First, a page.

Learning to Swim

Notes from Janey . . .

I’m seven and it’s the summer between 1st and 2nd grade. I’m standing in line for my chance to try out for the swim team. The only trouble is, I don’t know how to swim. Minor detail. The only prerequisite at that moment was my desire to be on the swim team.

A giant man stands beside the pool with a whistle around his neck, telling us what to do. When our turn comes, we’re to dive into the shallow end and then swim to the far end of the long pool. He warns us not to touch the bottom at any time or grab onto the side. We have to go the distance without stopping if we want to make the team.

My turn. I step up to the ledge. “Dive” he had said. I don’t know how to dive, so I basically fling myself at the water, arms wide, belly first. When I hit, water gorges my nose and mouth. Coughing, my feet hit bottom. Dismayed, I look up at the giant man. He gives me a second chance and motions for me to keep going.

Like I said, I don’t know how to swim, so I basically flail my way to the far end while he walks along side, holding a pole in front of me should I need it. I don’t need it.

He helps me out of the pool. “Did I make the swim team?” I ask, breathlessly. He smiles, “Yes,” he said. “But first we need to teach you how to swim.” I’m thrilled. I made the team! All I need to do is learn how to swim. How hard could it be?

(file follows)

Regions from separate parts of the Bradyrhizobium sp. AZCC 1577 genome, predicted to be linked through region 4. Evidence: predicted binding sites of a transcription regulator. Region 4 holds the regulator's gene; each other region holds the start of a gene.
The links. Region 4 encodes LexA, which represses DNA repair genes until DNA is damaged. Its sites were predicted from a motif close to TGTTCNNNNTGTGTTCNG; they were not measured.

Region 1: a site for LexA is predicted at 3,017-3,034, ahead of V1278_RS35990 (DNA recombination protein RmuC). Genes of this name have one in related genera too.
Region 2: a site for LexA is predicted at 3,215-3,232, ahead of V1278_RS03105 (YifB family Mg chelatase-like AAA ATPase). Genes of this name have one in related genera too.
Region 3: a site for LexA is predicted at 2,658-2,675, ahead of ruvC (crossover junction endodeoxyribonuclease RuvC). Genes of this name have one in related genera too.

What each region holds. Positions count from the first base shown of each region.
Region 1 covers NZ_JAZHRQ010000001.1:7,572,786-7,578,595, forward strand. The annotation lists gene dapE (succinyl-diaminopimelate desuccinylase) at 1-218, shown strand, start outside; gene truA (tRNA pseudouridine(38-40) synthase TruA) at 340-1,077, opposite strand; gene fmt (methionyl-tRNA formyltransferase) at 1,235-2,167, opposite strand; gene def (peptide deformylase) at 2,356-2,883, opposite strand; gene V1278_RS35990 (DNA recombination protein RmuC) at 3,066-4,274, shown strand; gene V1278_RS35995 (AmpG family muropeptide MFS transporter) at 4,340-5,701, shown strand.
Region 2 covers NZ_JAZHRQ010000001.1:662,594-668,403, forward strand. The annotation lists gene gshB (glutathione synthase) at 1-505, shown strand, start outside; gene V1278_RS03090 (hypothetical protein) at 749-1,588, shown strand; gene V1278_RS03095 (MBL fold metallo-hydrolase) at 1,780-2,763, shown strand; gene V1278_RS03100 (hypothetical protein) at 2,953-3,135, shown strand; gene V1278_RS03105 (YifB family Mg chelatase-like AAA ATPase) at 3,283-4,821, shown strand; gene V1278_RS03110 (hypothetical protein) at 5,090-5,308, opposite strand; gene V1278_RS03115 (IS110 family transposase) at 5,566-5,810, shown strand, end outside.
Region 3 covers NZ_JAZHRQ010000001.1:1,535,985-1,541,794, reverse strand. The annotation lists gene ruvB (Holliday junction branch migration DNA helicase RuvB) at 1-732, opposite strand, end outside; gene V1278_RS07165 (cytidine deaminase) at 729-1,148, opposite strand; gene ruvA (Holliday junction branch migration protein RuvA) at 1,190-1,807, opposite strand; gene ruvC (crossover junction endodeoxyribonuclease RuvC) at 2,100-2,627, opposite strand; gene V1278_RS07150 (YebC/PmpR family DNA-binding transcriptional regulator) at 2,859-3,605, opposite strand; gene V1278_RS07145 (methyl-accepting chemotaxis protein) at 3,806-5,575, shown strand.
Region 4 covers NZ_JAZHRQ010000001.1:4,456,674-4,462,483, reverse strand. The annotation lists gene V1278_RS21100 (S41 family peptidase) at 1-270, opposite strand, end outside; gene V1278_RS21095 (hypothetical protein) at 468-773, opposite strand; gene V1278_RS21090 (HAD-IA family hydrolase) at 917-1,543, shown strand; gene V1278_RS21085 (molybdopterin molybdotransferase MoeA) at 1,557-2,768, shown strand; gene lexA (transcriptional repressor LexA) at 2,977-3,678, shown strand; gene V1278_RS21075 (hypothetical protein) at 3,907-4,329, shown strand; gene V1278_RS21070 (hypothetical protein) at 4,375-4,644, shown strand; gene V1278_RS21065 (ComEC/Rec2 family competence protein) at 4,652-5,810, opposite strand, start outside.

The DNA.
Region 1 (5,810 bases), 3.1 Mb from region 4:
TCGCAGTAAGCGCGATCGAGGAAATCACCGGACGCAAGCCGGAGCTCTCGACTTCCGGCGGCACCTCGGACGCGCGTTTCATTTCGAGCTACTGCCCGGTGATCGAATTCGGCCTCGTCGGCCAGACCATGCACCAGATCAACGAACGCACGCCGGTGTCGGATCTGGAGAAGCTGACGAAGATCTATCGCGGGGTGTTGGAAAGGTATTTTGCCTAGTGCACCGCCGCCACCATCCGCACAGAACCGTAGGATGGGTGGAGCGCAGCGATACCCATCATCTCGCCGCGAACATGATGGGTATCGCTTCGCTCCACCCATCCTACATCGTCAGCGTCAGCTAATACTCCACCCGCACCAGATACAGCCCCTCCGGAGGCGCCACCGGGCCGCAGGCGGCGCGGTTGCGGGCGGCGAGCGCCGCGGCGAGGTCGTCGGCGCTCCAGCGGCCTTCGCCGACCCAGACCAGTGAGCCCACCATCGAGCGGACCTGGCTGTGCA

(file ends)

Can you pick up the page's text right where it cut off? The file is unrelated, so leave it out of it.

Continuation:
I never missed a practice that summer because I lived right across the street from the pool. I not only learned to swim, but was on a competitive swim team until I graduated from high school. The tenacity born on that first day served me well.

Now I’m older, but this trait of flinging myself into the unknown, with little knowledge of how to get myself out of it, hasn’t left me. I wasn’t afraid then, why should I be afraid now?

I believe it serves us well to jump into the deep end before we know how to swim. Arms held wide, heart open, flinging ourselves into situations before the outcome is known gives us the thrill of unpredictability, opens us up to surprises, and brings us life experiences we are desperately needing. It places us on the edge where we learn who we really are.


Predictability is boring. I, for one, didn’t come here to live a boring life. How about you? When the time comes, I urge you to step to the edge. Be courageous. Keep your sense of humor. And then jump. Flail yourself to the other end if you must. Perhaps spitting and coughing on the other side, you will be amazed at the person who rises out of the water triumphant. Only at that moment will you realize it was all worth it.

But first you have to jump.

This is the end of the article entitled Learning to Swim published by Tupelo Kenyon on March 27, 2009 at 5:00 am | In Belief Systems, Courage, Passion, Self-Image - Copyright 2007 - All rights reserved worldwide.

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